After a lazy morning, I unusually for a "weekend" lunch decided to make a quick batch of Quorn chilli, which we strangely ate with some of the leftover Middle Eastern bread from our recent Eurovision party (we had frozen the bulk of it). Following that, we headed out for the afternoon, as I was keen to try for a second time to buy a summery jacket, particularly now thinking that I needed some appropriate attire for our upcoming trip to Venice.
Naturally we aimed for Jermyn Street, and I was pleased to find a good few of the shops there open despite it being a bank holiday. I looked at and tried on quite a few jackets, but the only one I really loved as soon as I put it on was a herringbone cotton jacket in Hackett. It was also the most expensive of all the ones I tried. Having worked hard the last few weeks I somehow managed to convince myself I'd earned it, but still felt compelled to haggle a bit, and was quite pleased with myself when I got them to knock 10% off.
After that, Chie said she fancied a scone, so we decided to head into Fortnum and Mason, which we timed rather perfectly as unusually when we arrived there was barely any queue. For the sake of variety I ordered a slice of cake rather than scones - and went rather unadventurously for the Victoria sponge, without really expecting much of it. I was a surprise hit - I really didn't think I could enjoy a simple slice of Victoria songe as much as this. The tea was very good too - good old F&M.
Headed back home after that. Had a strange sort of dinner which was akin to an indoor picnic. Chie wanted to try Picalilli, so we'd picked up a jar of that in F&M, as well as some cheese in Paxton & Whitfield. I also made some coronation Quorn, which seemed like an appropriate sort of thing for a Jubilee weekend.
- Oxford with Andy
- [Monday 4th June 2012]
Chie had plans with friends today, and I'd decided to leave her to it and meet up with my friend Andy.
So we headed to Oxford to revisit some of my favourite pubs there. I was surprised to hear that Andy, despite having grown up in Oxfordshire/Buckinghamshire, had only ever been to Oxford once before, and barely knew the place.
The Bear is very much setting itself apart from the other pubs in Oxford as my overall favourite - so much so we went there twice today. It has elements of several of my other favourite pubs of all time - Ye Old Mitre in Holborn, the Cherry Tree in Tintern, and the Dove in Hammersmith.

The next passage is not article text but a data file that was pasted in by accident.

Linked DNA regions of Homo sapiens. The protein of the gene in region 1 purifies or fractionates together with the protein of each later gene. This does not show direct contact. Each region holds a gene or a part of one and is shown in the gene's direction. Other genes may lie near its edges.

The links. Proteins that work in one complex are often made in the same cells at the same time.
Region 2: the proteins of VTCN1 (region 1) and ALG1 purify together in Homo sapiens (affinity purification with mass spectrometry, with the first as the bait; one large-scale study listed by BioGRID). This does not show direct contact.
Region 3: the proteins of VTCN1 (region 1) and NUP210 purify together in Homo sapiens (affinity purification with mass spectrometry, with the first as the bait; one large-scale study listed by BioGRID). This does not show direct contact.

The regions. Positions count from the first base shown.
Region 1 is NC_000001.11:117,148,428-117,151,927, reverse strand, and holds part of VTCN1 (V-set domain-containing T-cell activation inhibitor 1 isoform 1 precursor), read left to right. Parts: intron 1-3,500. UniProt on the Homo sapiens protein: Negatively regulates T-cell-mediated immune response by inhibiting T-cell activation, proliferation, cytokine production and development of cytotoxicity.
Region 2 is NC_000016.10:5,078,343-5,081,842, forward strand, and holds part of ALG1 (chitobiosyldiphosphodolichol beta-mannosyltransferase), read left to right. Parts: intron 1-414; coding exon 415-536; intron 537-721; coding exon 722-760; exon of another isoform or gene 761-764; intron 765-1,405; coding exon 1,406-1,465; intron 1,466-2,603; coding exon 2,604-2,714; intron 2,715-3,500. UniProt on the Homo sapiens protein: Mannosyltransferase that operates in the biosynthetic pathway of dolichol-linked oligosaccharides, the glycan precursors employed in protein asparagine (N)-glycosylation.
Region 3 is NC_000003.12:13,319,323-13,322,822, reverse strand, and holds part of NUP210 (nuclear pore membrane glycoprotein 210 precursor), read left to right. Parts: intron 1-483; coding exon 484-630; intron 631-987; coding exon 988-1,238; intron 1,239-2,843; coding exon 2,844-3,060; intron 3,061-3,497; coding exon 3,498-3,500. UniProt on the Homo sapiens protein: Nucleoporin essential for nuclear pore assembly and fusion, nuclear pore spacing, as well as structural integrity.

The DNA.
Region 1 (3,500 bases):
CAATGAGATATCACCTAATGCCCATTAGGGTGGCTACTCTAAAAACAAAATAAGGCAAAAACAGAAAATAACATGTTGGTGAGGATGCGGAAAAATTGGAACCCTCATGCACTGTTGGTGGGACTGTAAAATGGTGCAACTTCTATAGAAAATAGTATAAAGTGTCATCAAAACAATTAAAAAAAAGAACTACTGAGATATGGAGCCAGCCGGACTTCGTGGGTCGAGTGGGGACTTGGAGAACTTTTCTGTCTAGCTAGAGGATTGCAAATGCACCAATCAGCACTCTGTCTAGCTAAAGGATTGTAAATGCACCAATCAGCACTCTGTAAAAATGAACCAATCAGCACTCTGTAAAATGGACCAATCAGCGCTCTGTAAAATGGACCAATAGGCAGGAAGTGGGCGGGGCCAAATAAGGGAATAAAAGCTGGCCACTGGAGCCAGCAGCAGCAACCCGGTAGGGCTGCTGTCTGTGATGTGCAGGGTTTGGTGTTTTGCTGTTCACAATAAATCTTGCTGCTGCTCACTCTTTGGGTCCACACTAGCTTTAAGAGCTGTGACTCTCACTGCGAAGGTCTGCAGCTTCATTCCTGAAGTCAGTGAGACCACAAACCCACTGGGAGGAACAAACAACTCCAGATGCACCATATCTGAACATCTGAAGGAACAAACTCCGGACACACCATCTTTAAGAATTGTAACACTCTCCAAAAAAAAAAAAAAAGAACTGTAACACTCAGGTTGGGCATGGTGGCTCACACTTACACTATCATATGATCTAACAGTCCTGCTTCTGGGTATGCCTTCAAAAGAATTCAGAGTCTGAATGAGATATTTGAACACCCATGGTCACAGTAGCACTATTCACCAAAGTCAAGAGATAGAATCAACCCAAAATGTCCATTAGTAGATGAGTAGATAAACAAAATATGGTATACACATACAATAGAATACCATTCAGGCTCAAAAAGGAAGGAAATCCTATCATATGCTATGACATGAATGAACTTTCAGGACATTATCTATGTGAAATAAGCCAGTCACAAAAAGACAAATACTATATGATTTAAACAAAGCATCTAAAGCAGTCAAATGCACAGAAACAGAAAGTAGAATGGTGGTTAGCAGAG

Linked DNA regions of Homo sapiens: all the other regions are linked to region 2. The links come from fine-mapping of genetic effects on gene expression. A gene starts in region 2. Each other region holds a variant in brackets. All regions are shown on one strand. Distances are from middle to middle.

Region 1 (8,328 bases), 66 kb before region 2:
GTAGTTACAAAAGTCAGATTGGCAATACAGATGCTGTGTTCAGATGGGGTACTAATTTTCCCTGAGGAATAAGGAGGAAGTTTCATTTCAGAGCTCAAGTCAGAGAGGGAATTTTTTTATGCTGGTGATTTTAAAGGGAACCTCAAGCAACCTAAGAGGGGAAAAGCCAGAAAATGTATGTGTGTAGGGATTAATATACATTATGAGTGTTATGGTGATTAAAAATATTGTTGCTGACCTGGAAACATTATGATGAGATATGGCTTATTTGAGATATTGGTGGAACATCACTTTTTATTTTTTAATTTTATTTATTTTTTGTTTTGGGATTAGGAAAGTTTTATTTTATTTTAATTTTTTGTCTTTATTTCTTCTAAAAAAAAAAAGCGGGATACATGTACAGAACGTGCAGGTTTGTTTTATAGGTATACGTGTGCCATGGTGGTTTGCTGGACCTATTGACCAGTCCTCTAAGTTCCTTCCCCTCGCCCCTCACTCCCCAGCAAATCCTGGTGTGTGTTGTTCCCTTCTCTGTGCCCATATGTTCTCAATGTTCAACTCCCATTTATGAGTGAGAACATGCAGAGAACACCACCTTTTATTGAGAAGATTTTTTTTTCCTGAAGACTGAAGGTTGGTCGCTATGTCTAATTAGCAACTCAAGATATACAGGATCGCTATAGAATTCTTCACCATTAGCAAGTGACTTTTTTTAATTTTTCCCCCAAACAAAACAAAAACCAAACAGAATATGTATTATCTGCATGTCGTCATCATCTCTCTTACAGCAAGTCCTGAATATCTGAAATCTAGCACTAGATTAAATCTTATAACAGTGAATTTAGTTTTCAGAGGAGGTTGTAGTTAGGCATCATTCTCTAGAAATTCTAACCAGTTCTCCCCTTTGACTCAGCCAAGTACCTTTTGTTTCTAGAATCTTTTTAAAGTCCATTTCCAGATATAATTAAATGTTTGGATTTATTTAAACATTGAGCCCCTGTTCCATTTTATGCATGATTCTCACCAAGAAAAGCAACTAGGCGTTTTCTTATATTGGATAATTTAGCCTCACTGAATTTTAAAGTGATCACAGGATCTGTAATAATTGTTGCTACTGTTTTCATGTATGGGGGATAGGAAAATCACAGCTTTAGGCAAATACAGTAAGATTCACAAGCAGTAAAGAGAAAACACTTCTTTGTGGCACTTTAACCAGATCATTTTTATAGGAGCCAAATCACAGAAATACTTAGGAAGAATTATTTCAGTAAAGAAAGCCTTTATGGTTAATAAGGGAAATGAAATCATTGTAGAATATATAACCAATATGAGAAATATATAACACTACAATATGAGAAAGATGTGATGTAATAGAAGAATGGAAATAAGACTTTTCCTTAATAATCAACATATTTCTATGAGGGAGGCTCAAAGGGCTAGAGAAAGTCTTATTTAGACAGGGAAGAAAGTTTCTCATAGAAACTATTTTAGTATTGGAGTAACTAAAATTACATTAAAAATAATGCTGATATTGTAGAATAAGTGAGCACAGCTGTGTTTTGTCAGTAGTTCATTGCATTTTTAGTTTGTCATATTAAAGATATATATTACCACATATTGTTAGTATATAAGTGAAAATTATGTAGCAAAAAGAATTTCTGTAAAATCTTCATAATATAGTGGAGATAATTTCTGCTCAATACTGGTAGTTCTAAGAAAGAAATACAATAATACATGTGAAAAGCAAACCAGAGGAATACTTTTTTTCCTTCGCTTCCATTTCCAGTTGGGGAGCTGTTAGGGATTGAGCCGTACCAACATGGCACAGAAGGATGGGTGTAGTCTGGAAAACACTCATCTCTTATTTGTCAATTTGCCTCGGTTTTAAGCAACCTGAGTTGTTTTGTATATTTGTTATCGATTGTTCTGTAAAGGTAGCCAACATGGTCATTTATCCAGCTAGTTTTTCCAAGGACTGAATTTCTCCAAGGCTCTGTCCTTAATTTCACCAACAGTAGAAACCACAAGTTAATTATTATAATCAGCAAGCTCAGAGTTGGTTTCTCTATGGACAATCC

- Jubilee Sunday
- [Sunday 3rd June 2012]
Rather a disappointment really - the river pageant today was meant to be the big event of the jubilee weekend. Living as we do very near the Thames, but in a sleepy and often forgotten about part of London, we thought we could just casually saunter down to the river around 3 and watch it all in relative peace and quiet.
When we did eventually venture outside, the reality was somewhat different - the streets near our flat were all thronging with people, and we couldn't get anywhere near the river at any of the nearby vantage points we thought we might try. The weather wasn't particularly nice either, so in the end we decided to just give up, go home, and watch it on the telly instead.
- Jubilee Saturday
- [Saturday 2nd June 2012]
Saturday of the long Jubilee bank holiday weekend. I had planned to take a complete rest from work over the four day weekend, but have to admit today to having done a bit in the morning. It's hard to just completely stop.
I had promised to take Chie out to do some clothes shopping, as I'd been a bit unavailable for that sort of thing the last few weekends, so we headed out just before midday in the direction of King's Road.
Stopped off en route for a quick bowl of pasta at an Italian restaurant near Sloane Square called Caraffini, which made for a very pleasant start to our afternoon's outing.
After a bit of shopping around King's Road we decided to get a bus into the centre proper as I wanted to go and look at summery jackets in a particular shop in Soho. Couldn't quite find one I liked enough, so we abandoned that and instead did some Japanese food shopping in Rice Wine.